All the hubbub this month has been about Star Wars, and with good reason. The world has been waiting for a great sequel to the original Star Wars films, and the new movie delivers. It has great pacing, impressive skyfights, a dazzling light saber duel, and a female star who gets to do a lot more than wear a gold bikini.
But amid all the excitement over Star Wars these days, I can’t forget my first geeky sci-fi love, one that takes place not in a galaxy far, far away, but in our very own solar system a few hundred years into the future. From the very first time I was allowed to stay up late and watch an episode of the original Star Trek with my dad in syndication on a small TV with a floppy antenna, I was hooked. In the episode, a tall, sinister alien roams underground caves on a faraway planet and kills its victims by sucking all the salt out of their bodies. What nine-year-old kid wouldn’t love that?!
As it happens, my first introduction to Star Trek took place at the same time I was being introduced to expat living. In 1984 we were enjoying an “exchange summer” in England made possible by my father’s job as a minister with the United Methodist Church. In a transatlantic switcheroo, my dad exchanged jobs with a minister in England, along with our houses, cars, and even pets. For one summer we were able to live as the locals did, in a small town in southeast England called Chandler’s Ford, while an English minister and his family enjoyed the Arizona desert town we normally called home.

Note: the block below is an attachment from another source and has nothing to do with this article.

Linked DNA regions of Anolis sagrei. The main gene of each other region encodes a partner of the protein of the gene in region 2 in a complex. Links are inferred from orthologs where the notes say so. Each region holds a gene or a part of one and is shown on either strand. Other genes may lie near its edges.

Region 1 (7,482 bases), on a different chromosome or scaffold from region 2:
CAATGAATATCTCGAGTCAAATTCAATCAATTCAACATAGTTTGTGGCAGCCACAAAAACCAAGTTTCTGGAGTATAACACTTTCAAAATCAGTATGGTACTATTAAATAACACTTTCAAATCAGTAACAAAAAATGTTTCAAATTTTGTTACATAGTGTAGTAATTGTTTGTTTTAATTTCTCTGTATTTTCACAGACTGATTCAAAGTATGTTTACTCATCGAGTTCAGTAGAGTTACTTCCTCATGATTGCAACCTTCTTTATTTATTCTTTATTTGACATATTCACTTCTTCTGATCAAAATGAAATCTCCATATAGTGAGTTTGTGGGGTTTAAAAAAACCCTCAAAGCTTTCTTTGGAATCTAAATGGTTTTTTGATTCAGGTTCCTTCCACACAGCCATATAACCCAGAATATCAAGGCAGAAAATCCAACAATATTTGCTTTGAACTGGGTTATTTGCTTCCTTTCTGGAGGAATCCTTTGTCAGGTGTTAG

So it was the BBC that gave me my first taste of Star Trek, and that was the summer I learned how to be an expat, becoming best friends with the neighbors and accidentally adopting their British accent, picking vegetables for dinner out of our back garden with delight, and discovering that Penguin biscuits, Cadbury flake, and Smarties made up for the M&Ms I missed from home. I also wholeheartedly embraced the British tradition of “high tea,” because what fourth-grader is going to say no at 4:00 pm to a table groaning with layer cakes, biscuits, sweet scones, and an orange drink so sugary it could be used to bring back the dead? I loved living in England that summer, and I’m sure it paved the way for my expat adventures as an adult.